I’m one of nine children, so I come from a big family. Both of my parents are healthy people. Growing up, there wasn’t any indication of the possibility of a rare genetic condition, let alone any sign that four of us would be diagnosed with the same one! I, along with three of my siblings, live with Alpha-1 Antitrypsin Deficiency (Alpha-1), a genetic condition in which there is not enough of a protein called alpha-1 antitrypsin (AAT) in my blood. 1 This lack of AAT can lead to serious lung and/or liver disease in some patients. In my case, it only impacted my lungs. My siblings and I all found out we had Alpha-1 in such a surprising, fluke way: One of my sisters was diagnosed when she donated blood. The doctor requested for all nine of us come in to get tested together. What are the chances? Nine finger pricks and a couple of phone calls later, we discovered that four of us lived with the exact same condition. None of us were prepared for that news. I was 35 when I found all of this out, and I didn’t have a single symptom for nearly 30 more years. As it turns out, both of my parents were carriers but never knew it, which can be common with rare conditions. If you haven’t heard of this disease, you’re not the only one. How do I describe it? AAT is needed in my blood to help protect my lungs from inflammation caused by infection and inhaled irritants. With Alpha-1, I have low levels of AAT in my blood because it cannot be released from my liver at a normal rate. 1 Living with Alpha-1 makes me very aware of my surroundings, particularly the air quality and other pollutants that can impact my lung health. If we get sudden weather changes here in Utah, or if it’s windy and there’s a lot of stuff blowing around, I try not to leave the house. That’s probably the biggest way Alpha-1 disrupts my life. However, I do my best to remain positive because I have a fun-loving husband and two cats to cuddle with at home, and I know I need to try to stay healthy for my amazing grandkids! ​​ ​​ After discovering that my sister, two brothers, and I all lived with Alpha-1, the doctors told us it was the genetic ZZ phenotype. As a result, our doctor told us not to drink, smoke, and to avoid areas with polluted air. My sister and I did all the research and educated ourselves on Alpha-1 to make the best choices for ourselves and our bodies. I have always felt like knowledge is power, so I wanted to learn as much as I could about Alpha-1. Our brothers, however, didn’t take the same path. Unfortunately, we lost one of them in 2019 due to complications with Alpha-1. That was a more recent reminder to take care of myself with this condition. While my sister and I continued to do well with our symptoms for many years, we watched both of our brothers slowly decline; it was upsetting to see. Getting diagnosed all together with a rare condition is a lot for any one family to handle — but losing a sibling to that same condition was too much. In 2018, before my brother’s passing, I started to notice that my lung condition was worsening. I was 62, and it was the first time since my diagnosis that I felt unwell. I felt frustrated and decided to discuss options with my pulmonologist, including augmentation therapy. Of course, I wanted to go home and research as much as I could about it before deciding. I spoke to my brother, who at this point in his journey was on augmentation therapy, and he encouraged me to get on board and give it a shot. One of the hardest parts of getting the news about my lung condition was the emotional impact it had on me. Even with treatment, my doctor said that unfortunately augmentation therapy would not repair my lungs. My husband and I had decided to move away from the city — and the pollution — to a more rural area outside of Salt Lake City with fresher air, with the hopes of limiting environmental factors that could potentially make my condition worse. However, my next lung test showed zero improvements. I went to the doctor for regular testing. It was at that moment my doctor suggested that it might be a good idea for me to try a treatment called GLASSIA ® [Alpha 1 -Proteinase Inhibitor (Human)]. He told me that GLASSIA is a medicine containing human Alpha 1 -Proteinase Inhibitor (Alpha 1 -PI) also known as AAT and is used to treat adults with lung disease (emphysema) because of severe AAT deficiency. 2 He also told me that GLASSIA is not meant to be used as a therapy in individuals with lung disease other than severe Alpha 1 -PI deficiency. It increases the Alpha-1 protein in your blood and lungs. My doctor made it clear that this wasn’t a cure but rather something that helps maintain my Alpha-1 protein levels. My doctor also explained the risks including that GLASSIA can cause severe allergic reactions including hives, swelling in the mouth or throat, itching, tightness in the chest, trouble breathing, wheezing, faintness or low blood pressure and that the most common side effects that may occur are headache and upper respiratory infections. After weighing the pros and cons of beginning this new treatment with my doctor and family, I decided to try GLASSIA, a once-a-week infusion. 2 Thankfully, Takeda’s OnePath patient support team * helped arrange for a nurse to come to our home to train my husband and me on administering my infusion. ** I found that the option of self-infusion in my home was convenient and worked well with my lifestyle because I wouldn’t have to travel to the clinic for my infusions. It was also important for me personally to be able to take my infusions on my own in a peaceful environment. The first few times my husband and I set them up, we were nervous. It was a brand-new experience for us. However, the nurse’s guidance helped us get comfortable with making my infusions a regular part of our weekly routine. Additionally, the Alpha-1 patient community has been a great support system for me. I’ve been able to make many friends on the platforms although we’ve never met in person . It’s now been three years since I started my treatment with GLASSIA. Alpha-1 presented a new challenge in my life — one that, at times, was scary, but I’m thankful to have found a treatment that works for me. Here’s my advice for those just beginning their journey with Alpha-1: Be positive because being negative drags you down. I believe knowledge is power. Keep in close communication with your doctor to find a management plan that works for you. What is GLASSIA? 2 GLASSIA is a medicine containing human Alpha 1 -Proteinase Inhibitor (Alpha 1 -PI) also known as alpha 1 -antitrypsin (AAT) and is used to treat adults with lung disease (emphysema) because of severe Alpha 1 antitrypsin (AAT) deficiency. GLASSIA is not meant to be used as a therapy in individuals with lung disease other than severe Alpha 1 -PI deficiency. Effects of GLASSIA on worsening lung function and emphysema progression have not been proven in clinical trials. Long-term effects of Alpha 1 replacement and maintenance therapy have not been studied. IMPORTANT SAFETY INFORMATION 2 What is the most important information I need to know about GLASSIA? GLASSIA can cause severe allergic reactions including hives, swelling in the mouth or throat, itching, tightness in the chest, trouble breathing, wheezing, faintness or low blood pressure If you will be taking GLASSIA outside a healthcare setting, ask your healthcare provider (HCP) about an epinephrine pen and/or other supportive care for certain severe allergic reactions. Who should not use GLASSIA? Do not use GLASSIA if you: Have immunoglobulin A (IgA) deficiency with antibodies to IgA Have a severe allergic reaction to human Alpha 1 -PI products. What are the possible or reasonably likely side effects of GLASSIA? If any of the following problems occur contact your healthcare provider (HCP) or call emergency services right away: Worsening or flare-up of your chronic obstructive pulmonary disease (COPD) Hives, swelling in the mouth or throat, itching, chest tightness, trouble breathing, wheezing, fainting or dizziness. These could be signs of a serious allergic reaction. The most common side effects that may occur are headache and upper respiratory tract infections Other possible side effects of GLASSIA include: Cough Sinus infection Chest discomfort Dizziness Increased liver enzymes Shortness of breath Nausea Fatigue These are not all the possible side effects. Tell your HCP about any side effect that bothers you or that does not go away. For additional safety information, click for Information For Patients including Instructions For Use and discuss with your HCP. You are encouraged to report negative side effects of prescription drugs to the FDA. Visit www.fda.gov/medwatch , or call 1-800-FDA-1088. 1 Alpha-1 Foundation “What is Alpha-1”. Brochure. Available at: https://www.alpha1.org/Alpha1/wp-content/uploads/2019/09/Alpha1Brochure.pdf. Accessed November 2021; page 2 2 GLASSIA [Alpha 1 -Proteinase Inhibitor (Human)] Injection Solution, Prescribing Information. Lexington, MA: Baxalta U.S. Inc. June 2017. * OnePath is open to all patients taking GLASSIA for its indicated use and who complete the GLASSIA OnePath Start Form, which provides OnePath with consent to provide services. ** If self-administration is deemed appropriate, ensure that the patient/caregiver receives detailed instructions and adequate training on how to administer in the home or other appropriate setting and has demonstrated the ability to independently administer GLASSIA. US-GLA-0338v1.0 03/2022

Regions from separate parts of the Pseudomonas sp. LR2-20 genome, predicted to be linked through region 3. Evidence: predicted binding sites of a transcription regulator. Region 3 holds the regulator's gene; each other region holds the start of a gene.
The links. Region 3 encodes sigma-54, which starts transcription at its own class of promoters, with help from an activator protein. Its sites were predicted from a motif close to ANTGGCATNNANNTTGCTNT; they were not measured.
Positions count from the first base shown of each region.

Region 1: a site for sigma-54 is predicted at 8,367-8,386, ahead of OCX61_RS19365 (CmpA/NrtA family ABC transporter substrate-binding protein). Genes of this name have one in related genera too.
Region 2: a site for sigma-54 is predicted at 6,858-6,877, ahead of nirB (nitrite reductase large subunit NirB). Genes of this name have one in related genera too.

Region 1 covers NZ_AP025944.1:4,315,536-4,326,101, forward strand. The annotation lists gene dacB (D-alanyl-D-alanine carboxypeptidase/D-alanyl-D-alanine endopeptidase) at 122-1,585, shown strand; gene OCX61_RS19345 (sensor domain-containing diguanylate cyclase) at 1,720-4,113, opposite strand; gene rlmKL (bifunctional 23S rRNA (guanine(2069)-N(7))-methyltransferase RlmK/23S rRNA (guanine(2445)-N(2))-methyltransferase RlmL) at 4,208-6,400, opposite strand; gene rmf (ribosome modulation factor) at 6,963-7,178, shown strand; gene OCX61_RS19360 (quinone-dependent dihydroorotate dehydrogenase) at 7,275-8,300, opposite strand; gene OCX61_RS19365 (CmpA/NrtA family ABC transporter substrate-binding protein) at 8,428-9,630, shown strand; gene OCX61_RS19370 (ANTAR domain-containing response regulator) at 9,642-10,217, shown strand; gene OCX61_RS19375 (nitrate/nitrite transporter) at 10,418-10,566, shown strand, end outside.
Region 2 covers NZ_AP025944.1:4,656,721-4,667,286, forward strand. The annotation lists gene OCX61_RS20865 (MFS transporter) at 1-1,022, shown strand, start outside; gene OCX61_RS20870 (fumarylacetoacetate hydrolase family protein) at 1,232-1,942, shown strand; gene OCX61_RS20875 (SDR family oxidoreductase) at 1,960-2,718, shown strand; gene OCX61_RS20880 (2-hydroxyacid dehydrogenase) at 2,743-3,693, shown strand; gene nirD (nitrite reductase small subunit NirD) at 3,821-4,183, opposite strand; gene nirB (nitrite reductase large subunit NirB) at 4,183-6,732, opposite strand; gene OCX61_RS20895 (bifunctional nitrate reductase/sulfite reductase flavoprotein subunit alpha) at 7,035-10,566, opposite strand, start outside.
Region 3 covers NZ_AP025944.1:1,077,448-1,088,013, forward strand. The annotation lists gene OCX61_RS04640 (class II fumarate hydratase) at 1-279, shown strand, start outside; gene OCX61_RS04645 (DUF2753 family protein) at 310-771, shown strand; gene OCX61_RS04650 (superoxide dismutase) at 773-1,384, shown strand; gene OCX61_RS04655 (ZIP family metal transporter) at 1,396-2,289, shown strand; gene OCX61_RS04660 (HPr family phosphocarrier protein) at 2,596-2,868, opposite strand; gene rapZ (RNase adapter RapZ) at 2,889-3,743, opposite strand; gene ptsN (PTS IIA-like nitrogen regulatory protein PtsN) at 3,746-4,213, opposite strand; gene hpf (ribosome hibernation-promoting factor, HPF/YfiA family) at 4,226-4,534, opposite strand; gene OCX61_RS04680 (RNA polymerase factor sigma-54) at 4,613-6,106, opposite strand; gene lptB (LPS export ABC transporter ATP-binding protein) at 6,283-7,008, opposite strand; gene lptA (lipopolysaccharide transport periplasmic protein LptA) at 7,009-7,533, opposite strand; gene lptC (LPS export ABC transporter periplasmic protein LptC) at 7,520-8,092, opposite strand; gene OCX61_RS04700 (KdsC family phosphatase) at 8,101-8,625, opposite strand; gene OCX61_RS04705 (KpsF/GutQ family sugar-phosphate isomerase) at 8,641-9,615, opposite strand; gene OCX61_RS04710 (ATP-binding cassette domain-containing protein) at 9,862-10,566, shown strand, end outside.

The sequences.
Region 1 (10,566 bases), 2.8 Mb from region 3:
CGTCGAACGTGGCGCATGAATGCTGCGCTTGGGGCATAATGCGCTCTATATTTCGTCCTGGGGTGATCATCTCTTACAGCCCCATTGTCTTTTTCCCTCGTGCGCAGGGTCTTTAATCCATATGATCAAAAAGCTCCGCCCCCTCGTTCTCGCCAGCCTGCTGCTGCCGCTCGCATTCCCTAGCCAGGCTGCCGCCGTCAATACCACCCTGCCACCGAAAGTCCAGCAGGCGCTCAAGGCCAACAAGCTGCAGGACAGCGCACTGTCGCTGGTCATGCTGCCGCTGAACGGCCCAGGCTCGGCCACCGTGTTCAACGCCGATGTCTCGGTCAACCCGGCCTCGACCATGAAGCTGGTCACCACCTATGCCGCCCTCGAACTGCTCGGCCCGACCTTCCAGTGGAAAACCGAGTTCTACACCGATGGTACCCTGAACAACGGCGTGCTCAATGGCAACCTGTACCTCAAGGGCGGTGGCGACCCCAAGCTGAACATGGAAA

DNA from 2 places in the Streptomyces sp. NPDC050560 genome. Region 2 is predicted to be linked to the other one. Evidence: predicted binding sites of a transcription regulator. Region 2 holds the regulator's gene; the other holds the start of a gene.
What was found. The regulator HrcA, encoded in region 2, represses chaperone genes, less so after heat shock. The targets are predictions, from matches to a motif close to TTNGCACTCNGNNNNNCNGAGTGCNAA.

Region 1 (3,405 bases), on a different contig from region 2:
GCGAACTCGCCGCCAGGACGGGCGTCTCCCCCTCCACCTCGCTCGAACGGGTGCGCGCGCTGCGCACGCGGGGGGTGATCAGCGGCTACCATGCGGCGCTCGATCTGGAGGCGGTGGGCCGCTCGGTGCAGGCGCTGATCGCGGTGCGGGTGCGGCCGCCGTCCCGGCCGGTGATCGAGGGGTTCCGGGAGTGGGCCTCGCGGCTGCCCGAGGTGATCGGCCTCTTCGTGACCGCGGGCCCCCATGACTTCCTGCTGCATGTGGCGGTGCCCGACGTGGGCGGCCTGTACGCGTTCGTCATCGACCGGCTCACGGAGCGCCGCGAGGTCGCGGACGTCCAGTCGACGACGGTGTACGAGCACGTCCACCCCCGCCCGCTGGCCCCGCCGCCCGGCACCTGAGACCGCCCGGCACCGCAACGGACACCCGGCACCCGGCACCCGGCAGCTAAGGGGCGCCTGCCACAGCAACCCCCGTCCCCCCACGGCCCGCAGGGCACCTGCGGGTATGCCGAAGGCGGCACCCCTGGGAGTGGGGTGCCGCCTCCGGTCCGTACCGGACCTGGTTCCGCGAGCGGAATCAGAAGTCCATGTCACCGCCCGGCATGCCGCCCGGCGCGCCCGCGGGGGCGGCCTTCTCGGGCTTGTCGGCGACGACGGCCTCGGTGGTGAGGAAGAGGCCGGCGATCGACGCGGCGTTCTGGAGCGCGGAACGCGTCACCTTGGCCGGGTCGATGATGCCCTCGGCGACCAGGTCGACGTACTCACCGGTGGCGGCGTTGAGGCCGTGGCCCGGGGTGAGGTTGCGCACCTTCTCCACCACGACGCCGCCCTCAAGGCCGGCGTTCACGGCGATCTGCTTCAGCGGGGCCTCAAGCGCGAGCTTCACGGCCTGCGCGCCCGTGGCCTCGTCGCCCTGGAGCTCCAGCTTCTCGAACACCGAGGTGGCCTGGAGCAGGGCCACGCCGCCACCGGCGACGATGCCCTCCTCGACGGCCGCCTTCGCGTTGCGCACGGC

Community Voices